Co-owners of Bru Cafe David and Jacinda Reid opened their cafe, in Moray Pl, in February.
They began opening on weekends, and soon after were making enough money on Sundays to rival that of Monday.
At the end of September, Mrs Reid received an unexpected phone call from a man who introduced himself as an "automated service through Google phone services for business hours".
After inquiring about the cafe’s business hours over a series of calls, Mrs Reid specifically told him their hours were the same as those already listed and did not need to be changed as she and her husband updated the hours themselves.
She did not think anything would come of the phone call, but over the next five weeks their Sunday revenue plummeted from nearly $450 to $75.
According to her Google account, the hours listed online had been "updated by phone call" exactly five weeks prior, to say they were open on Saturday but closed on Sunday.
Mrs Reid said the phone call coincided with the drop in business.
"Our efforts to get better were spoilt by someone doing something as careless as updating our hours incorrectly.
"Whether he is employed by Google or whether he is just a guy who feels he is doing a public service, I’m not sure."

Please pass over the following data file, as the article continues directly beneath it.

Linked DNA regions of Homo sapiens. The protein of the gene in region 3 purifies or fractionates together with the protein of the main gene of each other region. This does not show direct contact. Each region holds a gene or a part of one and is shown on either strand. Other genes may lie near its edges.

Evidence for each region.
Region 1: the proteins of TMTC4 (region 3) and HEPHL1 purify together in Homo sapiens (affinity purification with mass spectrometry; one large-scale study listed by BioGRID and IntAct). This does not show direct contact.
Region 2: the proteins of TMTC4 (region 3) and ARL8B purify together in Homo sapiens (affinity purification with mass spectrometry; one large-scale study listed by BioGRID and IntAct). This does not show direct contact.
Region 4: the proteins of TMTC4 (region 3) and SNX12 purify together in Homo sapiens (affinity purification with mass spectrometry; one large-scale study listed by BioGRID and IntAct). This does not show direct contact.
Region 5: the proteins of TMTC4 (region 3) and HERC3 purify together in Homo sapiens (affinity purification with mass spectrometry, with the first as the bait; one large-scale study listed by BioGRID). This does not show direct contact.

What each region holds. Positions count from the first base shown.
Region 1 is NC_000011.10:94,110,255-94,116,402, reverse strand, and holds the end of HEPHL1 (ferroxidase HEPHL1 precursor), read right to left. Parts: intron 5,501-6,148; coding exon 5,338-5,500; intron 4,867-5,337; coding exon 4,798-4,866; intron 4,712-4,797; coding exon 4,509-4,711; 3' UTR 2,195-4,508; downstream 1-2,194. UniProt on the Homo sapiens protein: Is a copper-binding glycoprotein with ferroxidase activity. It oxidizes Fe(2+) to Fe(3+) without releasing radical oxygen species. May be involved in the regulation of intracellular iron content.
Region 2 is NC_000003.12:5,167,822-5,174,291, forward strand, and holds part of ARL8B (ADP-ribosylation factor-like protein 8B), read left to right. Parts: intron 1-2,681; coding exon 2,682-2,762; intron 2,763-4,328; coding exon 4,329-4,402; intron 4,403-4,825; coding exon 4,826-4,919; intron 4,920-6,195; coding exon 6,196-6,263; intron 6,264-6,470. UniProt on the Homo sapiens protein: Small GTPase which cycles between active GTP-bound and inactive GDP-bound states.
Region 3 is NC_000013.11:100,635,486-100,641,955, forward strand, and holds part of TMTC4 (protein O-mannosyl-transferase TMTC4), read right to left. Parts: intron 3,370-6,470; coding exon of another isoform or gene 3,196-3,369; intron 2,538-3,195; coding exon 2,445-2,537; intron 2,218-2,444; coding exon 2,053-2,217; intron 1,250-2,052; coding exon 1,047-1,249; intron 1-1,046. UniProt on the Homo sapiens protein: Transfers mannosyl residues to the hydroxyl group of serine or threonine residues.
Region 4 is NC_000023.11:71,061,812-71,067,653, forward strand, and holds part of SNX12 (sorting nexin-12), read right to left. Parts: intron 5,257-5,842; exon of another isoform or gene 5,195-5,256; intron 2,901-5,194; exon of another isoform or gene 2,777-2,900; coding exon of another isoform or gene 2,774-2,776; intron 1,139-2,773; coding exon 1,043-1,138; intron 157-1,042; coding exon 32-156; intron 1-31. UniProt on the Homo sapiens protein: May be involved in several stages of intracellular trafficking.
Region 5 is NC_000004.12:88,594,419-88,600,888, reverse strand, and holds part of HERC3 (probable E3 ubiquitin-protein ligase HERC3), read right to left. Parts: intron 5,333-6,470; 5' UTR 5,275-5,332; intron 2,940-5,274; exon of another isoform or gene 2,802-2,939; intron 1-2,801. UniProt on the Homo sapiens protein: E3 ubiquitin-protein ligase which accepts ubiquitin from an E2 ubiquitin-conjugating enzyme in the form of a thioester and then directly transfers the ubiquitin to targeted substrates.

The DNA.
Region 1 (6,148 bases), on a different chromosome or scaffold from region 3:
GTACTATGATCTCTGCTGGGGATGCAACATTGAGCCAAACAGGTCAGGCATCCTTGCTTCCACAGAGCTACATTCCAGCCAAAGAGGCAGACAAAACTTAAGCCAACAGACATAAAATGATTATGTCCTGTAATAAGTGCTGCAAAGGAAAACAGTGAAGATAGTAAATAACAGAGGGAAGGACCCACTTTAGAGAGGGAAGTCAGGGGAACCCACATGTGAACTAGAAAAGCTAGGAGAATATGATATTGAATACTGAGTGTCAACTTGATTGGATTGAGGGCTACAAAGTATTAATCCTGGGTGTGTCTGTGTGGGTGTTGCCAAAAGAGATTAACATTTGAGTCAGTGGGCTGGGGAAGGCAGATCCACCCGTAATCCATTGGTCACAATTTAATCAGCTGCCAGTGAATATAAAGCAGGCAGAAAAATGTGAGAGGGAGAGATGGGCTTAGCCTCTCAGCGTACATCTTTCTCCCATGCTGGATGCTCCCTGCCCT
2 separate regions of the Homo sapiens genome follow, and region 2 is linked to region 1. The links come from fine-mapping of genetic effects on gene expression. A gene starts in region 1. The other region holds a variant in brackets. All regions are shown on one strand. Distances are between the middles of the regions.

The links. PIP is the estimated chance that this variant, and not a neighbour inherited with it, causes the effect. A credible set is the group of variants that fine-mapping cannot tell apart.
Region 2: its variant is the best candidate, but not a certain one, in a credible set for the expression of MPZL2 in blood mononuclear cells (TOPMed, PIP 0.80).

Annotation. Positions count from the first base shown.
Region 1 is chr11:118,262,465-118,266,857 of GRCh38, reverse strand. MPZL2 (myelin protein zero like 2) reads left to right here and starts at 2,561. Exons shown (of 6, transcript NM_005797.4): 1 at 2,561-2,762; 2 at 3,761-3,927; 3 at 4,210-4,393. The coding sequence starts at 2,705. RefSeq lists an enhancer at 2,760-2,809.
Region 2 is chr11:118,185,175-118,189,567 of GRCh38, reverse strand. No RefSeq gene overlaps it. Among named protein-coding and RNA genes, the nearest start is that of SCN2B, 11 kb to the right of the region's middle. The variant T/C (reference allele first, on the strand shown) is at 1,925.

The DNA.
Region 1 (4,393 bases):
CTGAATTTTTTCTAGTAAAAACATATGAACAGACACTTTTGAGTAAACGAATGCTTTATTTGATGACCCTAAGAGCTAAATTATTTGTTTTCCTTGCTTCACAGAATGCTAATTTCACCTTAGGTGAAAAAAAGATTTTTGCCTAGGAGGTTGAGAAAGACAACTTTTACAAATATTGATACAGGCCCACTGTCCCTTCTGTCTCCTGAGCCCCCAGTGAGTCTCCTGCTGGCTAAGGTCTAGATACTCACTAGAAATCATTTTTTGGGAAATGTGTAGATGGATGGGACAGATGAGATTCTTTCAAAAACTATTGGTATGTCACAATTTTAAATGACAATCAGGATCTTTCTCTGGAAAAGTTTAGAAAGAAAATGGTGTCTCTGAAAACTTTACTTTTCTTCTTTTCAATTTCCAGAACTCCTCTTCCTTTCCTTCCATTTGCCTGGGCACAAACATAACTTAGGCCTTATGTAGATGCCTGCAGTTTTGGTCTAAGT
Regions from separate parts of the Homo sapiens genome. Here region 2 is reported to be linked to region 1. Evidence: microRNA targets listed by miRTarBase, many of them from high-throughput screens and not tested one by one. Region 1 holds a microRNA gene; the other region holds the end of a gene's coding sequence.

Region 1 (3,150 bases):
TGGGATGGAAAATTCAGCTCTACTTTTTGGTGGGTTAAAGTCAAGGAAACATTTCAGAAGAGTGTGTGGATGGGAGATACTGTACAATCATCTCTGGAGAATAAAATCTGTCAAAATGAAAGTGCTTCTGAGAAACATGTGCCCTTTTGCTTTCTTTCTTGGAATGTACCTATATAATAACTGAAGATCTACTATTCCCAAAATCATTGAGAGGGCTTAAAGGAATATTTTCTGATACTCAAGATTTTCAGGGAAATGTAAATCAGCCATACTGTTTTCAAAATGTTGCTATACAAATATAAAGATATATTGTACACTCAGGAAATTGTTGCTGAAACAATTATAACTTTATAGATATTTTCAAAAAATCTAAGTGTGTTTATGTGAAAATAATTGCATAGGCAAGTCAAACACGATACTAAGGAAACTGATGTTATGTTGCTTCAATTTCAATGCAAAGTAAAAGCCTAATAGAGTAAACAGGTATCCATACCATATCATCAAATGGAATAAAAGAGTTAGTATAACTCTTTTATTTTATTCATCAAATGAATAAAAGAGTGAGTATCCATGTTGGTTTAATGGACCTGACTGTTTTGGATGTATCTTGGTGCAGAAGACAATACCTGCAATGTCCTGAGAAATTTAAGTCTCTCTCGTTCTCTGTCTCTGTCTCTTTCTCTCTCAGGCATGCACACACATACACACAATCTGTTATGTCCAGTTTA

After correcting the information herself, on the next two Sundays the cafe doubled its revenue and within two weeks was back to normal.
She had racked her brain to find other explanations for their drop in revenue, but could not find another feasible cause.
She said the man was unhelpful and "didn’t want to have a bar of it" before abruptly hanging up.
She had reason to believe the man was contacting other Dunedin businesses, as she recognised him from previously working as a manager at Heritage Coffee, in Vogel St, Mrs Reid said.
She called the situation "heartbreaking" and demanded accountability.
"It’s distressing to know that someone can just update your business hours without your consent ... It can have such a huge impact and actually they don’t have anything to do with our business at all."
A Google spokeswoman said they were still investigating the issue but it appeared to have been outreach from its automated calling system.
Google used a variety of sources to get the most accurate and up-to-date information on the map and a combination of manual and automated techniques to check for accuracy.
"When there’s an issue, we work to fix it as quickly as we can," the spokeswoman said.